Using the Storytelling Map Tour template

Story maps combine ArcGIS Online web maps with story map template applications that enable you to incorporate text, multimedia, and interactive functions with your map. Story maps inform, educate, entertain, and inspire people about a wide variety of topics.

One of the more popular storytelling with maps templates is the Map Tour, used for A walking tour of the National Mall, Mission Bay Marsh Reserve, and other interesting stories. This template is easy to use, and we’ll show how you can build your own story map using the Map Tour template in just a few simple steps.

The project

For our project we wanted to create a story map version of a printed map included in a visitors guide published by the local newspaper, the Redlands Daily Facts. You can find copies of the guide in the visitor’s lounge in Esri’s reception area, and elsewhere around town. Here’s the printed map:

The Steps

To create our map tour we’ll need to follow a few simple steps, outlined below. To successfully publish your story map using this template you’ll need to be able to host the application template and the photos you will use on a publicly accessible server, and you’ll also need an ArcGIS Online account to author and save the map used in the tour.

Step 1 – Download the story map template

Download the map tour story map template from the story maps template gallery. The application template is downloaded as a Zip file; extract all the contents into a folder in your inetpub \wwwroot folder. When you look at the extracted files and folders you’ll find the detailed documentation in the Readme files. To complete our story map we’ll be editing the index.html file and also the locations.csv file, which is found in the data folder.

Step 2 – Prepare your photos

For each location on your map, you’ll need two versions of the same photograph. One is a thumbnail that is displayed in the thumbnail gallery, and the other is the larger photo that displays in the photo frame for the selected location, located to the left of the map.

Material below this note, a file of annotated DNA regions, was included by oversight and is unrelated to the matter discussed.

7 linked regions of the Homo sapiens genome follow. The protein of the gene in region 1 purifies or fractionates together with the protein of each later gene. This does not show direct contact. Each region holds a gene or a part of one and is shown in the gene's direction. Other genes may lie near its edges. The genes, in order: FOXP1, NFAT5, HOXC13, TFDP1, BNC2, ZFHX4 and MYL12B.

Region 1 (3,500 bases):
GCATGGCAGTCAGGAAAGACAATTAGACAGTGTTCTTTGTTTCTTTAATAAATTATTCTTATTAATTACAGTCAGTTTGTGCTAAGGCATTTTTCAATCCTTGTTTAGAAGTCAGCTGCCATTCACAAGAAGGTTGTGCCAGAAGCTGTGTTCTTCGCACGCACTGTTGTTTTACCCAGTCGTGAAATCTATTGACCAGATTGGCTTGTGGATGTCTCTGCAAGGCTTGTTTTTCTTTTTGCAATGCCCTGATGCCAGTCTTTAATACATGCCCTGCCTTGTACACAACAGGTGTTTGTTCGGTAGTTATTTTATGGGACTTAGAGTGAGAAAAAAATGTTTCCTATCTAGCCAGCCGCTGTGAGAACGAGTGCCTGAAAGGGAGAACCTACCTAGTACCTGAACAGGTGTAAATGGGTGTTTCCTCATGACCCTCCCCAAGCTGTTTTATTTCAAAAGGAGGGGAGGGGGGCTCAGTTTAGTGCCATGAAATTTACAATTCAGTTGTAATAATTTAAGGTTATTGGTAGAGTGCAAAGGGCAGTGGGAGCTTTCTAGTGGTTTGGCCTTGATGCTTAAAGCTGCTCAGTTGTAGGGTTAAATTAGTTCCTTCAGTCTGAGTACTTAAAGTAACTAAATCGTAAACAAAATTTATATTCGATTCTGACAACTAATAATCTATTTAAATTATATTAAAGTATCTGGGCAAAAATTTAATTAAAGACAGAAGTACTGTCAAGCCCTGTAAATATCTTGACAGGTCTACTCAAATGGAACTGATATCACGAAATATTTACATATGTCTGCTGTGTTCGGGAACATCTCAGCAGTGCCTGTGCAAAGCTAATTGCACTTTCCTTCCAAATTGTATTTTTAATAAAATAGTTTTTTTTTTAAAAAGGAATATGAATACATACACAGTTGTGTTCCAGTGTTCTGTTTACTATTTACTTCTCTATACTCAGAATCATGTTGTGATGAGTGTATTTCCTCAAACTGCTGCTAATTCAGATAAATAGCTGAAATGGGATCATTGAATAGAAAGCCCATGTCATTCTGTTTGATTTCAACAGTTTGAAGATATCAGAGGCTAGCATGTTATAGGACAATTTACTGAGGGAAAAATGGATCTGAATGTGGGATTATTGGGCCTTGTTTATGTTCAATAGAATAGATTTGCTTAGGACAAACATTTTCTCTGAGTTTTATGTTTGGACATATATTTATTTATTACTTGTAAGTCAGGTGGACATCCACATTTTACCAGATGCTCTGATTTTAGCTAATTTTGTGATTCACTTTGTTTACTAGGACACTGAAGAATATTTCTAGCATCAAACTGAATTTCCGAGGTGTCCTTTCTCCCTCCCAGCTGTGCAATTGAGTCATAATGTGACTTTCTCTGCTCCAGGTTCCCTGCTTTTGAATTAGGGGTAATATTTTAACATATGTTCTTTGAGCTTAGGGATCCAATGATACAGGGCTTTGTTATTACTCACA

The size of the photos will have an impact on the performance of the application, so keep these to a minimum. For best results we recommend a size of roughly 1000 x 667 pixels for the larger version of each photo, and size of 120 x 80 pixels for the thumbnails (both at 72 DPI). Your photo dimensions don’t need to have these exact dimensions; photos and thumbnails that are different in size or aspect ratio will be “best fit” into the application.

Once you’ve named and edited your photo pairs, upload them to your web location so they can be referenced in the application via their URL. For example, below are the URLs for one of the photos and its corresponding thumbnail used in our application:

Step 3 – Edit your locations file

In the data folder of the downloaded map tour template you will find a locations.csv file. Simply edit this file and replace it with your data. You can use Notepad or any other text editor to make the necessary changes. The field names must remain the same, though they are not case-sensitive. Order is not important, and you can have additional fields. If you are using addresses instead of lat/long locations, see the Readme file for more information.